I’ll have to admit, I just don’t “get it” when it comes to the temple inauguration idea.

        He gave a lot of examples in the video of bringing “order” out of “chaos”. He used action verbs like “unpacking” to describe that. However, when he discusses what God did, he basically says it was “naming”.

        What I’m saying is, under this view combined with standard notions of deep time, day (-1) was indistinguishable from day (1). I’ll give my own example of this. When I was young, men landed on the moon and planted a flag. Then they left. I think this is much more analogous to the “naming” idea. To me, this is not so much “bringing order out of chaos” (that would imply more of an action verb), but “bringing understanding to what is already orderly” (more like the naming idea).

        I’d say it’s kind of like God flew out of his wormhole, found some people on a planet having a picnic, and said, “Hey, don’t call those things “gronks”, call them “birds” — And those “birds” don’t “xaberly”, they “fly”. Thus says the Lord”.

        Anyway, I’m having a really hard time with this idea.

        As far as science having answers to such questions, I would point you to an article in “The Lancet” dated April 11 by Richard Horton called “What is medicine’s 5 sigma”. I have done a lot of personal research into health issues, and I can tell you I have come to a similar conclusion years ago. Here is a quote from the article: “The case against science is straightforward: much of the scientific literature, perhaps half, may simply be untrue.” Unfortunately there really is no way to properly compare something like particle physics, where you can perform very rigorous experiments, to origins, where you can’t do anything nearly as rigorous.



      • Caleb Rowe on February 2, 2016 at 5:17 AM

        Chris!!! Thank you so much for sharing that video!! It so perfectly articulates my perspective on Scripture (Old Testament, and Genesis most specifically). Can’t wait to show this to my mom, to help me better explain to her my point of view! Thanks again Chris!! 🙂



  15. Anna Kruger on June 12, 2015 at 9:52 PM

    In regard to the fact rhat death did not enter the world before sin, read Peril in Paradise by Mark Whorton.



  16. Chris Falter on June 13, 2015 at 3:32 PM

    Hi Natasha,

    Good article with a very Christ-like tone. Thanks!

    I think your portrayal of the scientific community’s opinions could be a little more precise. The number of scientists from the “relevant” disciplines (such as biology or geology as opposed to, say, meteorology or pharmacology) who are (1) actively publishing peer-reviewed research and (2) committed to young-earth creationism is quite tiny in comparison to the population of mainstream scientists.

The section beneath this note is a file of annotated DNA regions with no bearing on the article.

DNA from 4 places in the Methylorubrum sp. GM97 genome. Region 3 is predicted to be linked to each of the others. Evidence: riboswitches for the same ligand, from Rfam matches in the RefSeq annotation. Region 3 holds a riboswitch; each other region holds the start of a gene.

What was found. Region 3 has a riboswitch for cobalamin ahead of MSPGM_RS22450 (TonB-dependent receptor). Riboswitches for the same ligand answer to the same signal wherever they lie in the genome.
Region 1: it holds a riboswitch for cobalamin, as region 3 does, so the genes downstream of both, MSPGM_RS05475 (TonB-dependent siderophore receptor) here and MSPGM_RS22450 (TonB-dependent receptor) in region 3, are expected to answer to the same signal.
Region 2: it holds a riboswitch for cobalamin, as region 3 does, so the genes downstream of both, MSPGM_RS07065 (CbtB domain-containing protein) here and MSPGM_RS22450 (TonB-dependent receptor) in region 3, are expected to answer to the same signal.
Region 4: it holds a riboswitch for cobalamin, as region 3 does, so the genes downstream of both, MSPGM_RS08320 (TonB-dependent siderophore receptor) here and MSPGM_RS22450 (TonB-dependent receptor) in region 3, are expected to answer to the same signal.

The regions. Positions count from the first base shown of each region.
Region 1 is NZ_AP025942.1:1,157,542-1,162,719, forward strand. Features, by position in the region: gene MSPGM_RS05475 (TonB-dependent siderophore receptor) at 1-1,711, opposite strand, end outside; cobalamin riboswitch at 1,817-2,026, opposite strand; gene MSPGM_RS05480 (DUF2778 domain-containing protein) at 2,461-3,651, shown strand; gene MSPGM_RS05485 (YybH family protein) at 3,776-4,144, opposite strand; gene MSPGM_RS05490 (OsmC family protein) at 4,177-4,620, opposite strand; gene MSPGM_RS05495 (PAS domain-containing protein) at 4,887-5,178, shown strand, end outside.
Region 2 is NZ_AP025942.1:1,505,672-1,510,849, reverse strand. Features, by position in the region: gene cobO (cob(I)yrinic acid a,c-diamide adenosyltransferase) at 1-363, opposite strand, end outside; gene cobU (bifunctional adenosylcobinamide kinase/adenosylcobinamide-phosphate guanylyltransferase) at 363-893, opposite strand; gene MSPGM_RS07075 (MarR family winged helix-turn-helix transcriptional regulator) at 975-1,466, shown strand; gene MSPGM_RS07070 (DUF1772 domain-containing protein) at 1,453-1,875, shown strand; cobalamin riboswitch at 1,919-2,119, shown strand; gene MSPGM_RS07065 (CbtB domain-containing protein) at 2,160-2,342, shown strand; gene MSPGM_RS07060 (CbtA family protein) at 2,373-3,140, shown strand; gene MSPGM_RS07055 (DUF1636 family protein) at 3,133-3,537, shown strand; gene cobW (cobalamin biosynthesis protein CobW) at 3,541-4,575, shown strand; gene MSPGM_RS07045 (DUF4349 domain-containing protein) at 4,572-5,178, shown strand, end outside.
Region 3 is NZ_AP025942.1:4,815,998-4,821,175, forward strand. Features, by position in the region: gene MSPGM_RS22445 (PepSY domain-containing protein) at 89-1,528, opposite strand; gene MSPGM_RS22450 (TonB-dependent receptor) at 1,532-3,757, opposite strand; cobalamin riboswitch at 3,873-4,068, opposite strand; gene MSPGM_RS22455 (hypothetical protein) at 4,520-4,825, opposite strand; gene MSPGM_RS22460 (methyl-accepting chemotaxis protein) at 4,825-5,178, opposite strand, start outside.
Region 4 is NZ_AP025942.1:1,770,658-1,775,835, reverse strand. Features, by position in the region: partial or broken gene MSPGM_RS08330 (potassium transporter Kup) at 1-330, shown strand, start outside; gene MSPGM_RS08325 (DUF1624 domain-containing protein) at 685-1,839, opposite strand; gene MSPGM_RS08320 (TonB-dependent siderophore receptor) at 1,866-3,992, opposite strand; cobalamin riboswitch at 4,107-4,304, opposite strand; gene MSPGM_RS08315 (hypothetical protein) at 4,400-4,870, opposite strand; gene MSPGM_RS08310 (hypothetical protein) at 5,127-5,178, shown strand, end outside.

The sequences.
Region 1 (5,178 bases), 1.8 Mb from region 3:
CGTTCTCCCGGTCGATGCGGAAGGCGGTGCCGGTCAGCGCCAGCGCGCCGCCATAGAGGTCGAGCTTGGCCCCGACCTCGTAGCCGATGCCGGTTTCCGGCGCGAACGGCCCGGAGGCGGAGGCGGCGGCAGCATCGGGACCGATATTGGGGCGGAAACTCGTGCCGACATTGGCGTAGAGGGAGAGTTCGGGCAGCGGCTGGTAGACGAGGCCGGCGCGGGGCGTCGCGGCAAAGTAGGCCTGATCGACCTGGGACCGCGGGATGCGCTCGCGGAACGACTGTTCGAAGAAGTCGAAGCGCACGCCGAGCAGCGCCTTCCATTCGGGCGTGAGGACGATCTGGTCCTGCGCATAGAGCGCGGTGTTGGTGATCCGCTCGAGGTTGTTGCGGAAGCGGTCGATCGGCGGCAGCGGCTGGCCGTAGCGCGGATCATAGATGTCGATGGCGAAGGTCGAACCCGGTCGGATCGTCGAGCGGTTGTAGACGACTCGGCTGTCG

Of course, truth is not determined by majority vote. At the same time, the scientific community has been pretty good at refining the prevailing theories as research accumulates. For example, over the past 200 years physicists have regarded electromagnetic radiation first as a wave, then as a particle, and now they regard it as both. If the vast majority of the scientific community remains unconvinced by an argument (such as cold fusion or YEC) after decades of advocacy by its proponents, we should probably regard the argument as scientifically unconvincing.



  17. Steve Williams on June 13, 2015 at 8:07 PM

    Natasha,

    There have been species observed arising from other species, so the micro/macro-evolution cutoff is actually closer to Genus. Aside from that, I liked the article.

    For you folks looking for an objection to Neo-Darwinism which doesn’t rely on a flawed understanding of science, look up mutation rates and The Cambrian Explosion.



  18. Christinewjc on June 15, 2015 at 4:27 PM

    Good points and a great way to start a conversation that I think are important to know and share with children. Would like to see the total 101 points that you mentioned! Of course, it depends upon the ages of the kids how far into detail a parent might want to go regarding this issue.

    I was wondering if it would be wise to share (with children) all of the debunked fossil “evidences” that evolutionary proponents have tried to trick the public into believing were “real” in order to claim that there are transitional fossils from one kind to another kind? [e.g. the evolutionary fossil “Piltdown Man,” which was held up as “proof” only to find out decades later that it was all a hoax.]

    Regarding theistic evolution, I would imagine that the “theists” may not necessarily believe in the absolute truth of the Bible and/or the proof of the resurrection of Jesus Christ. That would explain why they can dismiss what is clearly written in God’s Word on this matter.

    Is man in his origin the product of a purposive act of divine intelligence, or is man a cosmic accident? Are we creatures of dignity or creatures of cosmic insignificance?

    In this comment, I will focus in on the theological objections to theistic evolution. A Christian (IMHO) cannot believe that he is a cosmic accident and at the same time believe in the sovereign God and the Creator God. Theistic evolution must make a complete allegory out of Genesis 1:1 – 2:4, for which there is no warrant. The suggestion that humanity is derived from a non-human ancestor cannot be reconciled with the explicit statement of man’s creation in Genesis 2:7. Man did not evolve but rather was created from the dust of the ground. How can I know for sure? As a Bible believing Christian, I recognize that if Adam was not a real historical person, then the analogy between Christ and Adam in Romans 5:12-21 utterly breaks down.